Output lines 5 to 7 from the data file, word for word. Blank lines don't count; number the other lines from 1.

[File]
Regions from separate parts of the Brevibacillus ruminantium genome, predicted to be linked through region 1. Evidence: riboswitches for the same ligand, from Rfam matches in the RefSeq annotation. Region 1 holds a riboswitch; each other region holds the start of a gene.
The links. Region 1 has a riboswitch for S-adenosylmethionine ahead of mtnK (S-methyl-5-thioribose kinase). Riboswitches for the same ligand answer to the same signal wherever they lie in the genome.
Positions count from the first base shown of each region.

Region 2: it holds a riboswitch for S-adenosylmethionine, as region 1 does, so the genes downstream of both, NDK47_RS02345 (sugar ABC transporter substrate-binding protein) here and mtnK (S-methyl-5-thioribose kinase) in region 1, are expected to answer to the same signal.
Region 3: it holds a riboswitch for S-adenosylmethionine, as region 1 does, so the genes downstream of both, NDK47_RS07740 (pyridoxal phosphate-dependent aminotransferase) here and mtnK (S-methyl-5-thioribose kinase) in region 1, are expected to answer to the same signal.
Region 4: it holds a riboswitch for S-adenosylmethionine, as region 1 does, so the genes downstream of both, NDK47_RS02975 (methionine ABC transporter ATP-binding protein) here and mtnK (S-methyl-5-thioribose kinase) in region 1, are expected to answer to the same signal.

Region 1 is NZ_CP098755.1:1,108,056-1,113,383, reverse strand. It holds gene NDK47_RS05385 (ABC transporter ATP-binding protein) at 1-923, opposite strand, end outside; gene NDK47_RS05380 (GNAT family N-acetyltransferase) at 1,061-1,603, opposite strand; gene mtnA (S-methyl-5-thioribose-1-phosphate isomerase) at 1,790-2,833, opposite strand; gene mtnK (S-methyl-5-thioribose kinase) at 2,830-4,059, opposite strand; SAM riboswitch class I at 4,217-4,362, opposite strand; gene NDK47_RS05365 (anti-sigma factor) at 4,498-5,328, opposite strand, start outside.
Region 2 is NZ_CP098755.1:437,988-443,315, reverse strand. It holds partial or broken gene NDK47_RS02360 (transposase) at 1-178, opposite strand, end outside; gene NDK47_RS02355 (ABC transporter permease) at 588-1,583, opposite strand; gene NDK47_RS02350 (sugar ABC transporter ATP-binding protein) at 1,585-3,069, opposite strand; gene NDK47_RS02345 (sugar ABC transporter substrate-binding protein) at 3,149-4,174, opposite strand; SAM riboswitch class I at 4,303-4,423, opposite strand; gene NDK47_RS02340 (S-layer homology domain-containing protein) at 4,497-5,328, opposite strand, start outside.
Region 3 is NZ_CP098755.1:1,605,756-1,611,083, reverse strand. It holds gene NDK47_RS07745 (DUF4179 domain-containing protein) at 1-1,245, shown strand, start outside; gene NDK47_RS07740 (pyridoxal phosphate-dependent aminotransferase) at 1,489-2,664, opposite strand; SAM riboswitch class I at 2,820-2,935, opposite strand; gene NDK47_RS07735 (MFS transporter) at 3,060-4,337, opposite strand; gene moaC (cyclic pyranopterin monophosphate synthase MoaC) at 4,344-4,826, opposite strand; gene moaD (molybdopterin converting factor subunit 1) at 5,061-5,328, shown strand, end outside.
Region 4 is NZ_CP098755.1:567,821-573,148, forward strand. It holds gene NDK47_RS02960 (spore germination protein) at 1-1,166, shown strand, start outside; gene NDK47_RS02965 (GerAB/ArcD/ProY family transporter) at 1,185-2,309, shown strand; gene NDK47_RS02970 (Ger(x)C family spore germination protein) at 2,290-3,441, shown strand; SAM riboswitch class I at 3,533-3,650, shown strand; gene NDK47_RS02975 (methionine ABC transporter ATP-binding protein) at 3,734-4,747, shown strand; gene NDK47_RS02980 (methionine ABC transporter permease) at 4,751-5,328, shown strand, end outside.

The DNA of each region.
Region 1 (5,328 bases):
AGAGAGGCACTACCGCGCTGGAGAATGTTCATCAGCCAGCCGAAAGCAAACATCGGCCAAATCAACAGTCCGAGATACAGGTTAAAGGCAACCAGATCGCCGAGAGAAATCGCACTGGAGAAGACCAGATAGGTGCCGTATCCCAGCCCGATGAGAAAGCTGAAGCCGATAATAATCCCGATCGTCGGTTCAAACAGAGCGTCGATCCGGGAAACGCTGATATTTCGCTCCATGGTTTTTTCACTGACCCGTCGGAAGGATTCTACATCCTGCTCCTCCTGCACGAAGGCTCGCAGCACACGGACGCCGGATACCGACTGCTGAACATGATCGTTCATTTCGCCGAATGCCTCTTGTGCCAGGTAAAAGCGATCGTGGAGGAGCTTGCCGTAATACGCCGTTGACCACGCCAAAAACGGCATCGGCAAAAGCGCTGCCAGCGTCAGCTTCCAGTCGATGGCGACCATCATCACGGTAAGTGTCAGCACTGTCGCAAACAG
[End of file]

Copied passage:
Region 3: it holds a riboswitch for S-adenosylmethionine, as region 1 does, so the genes downstream of both, NDK47_RS07740 (pyridoxal phosphate-dependent aminotransferase) here and mtnK (S-methyl-5-thioribose kinase) in region 1, are expected to answer to the same signal.
Region 4: it holds a riboswitch for S-adenosylmethionine, as region 1 does, so the genes downstream of both, NDK47_RS02975 (methionine ABC transporter ATP-binding protein) here and mtnK (S-methyl-5-thioribose kinase) in region 1, are expected to answer to the same signal.

Region 1 is NZ_CP098755.1:1,108,056-1,113,383, reverse strand. It holds gene NDK47_RS05385 (ABC transporter ATP-binding protein) at 1-923, opposite strand, end outside; gene NDK47_RS05380 (GNAT family N-acetyltransferase) at 1,061-1,603, opposite strand; gene mtnA (S-methyl-5-thioribose-1-phosphate isomerase) at 1,790-2,833, opposite strand; gene mtnK (S-methyl-5-thioribose kinase) at 2,830-4,059, opposite strand; SAM riboswitch class I at 4,217-4,362, opposite strand; gene NDK47_RS05365 (anti-sigma factor) at 4,498-5,328, opposite strand, start outside.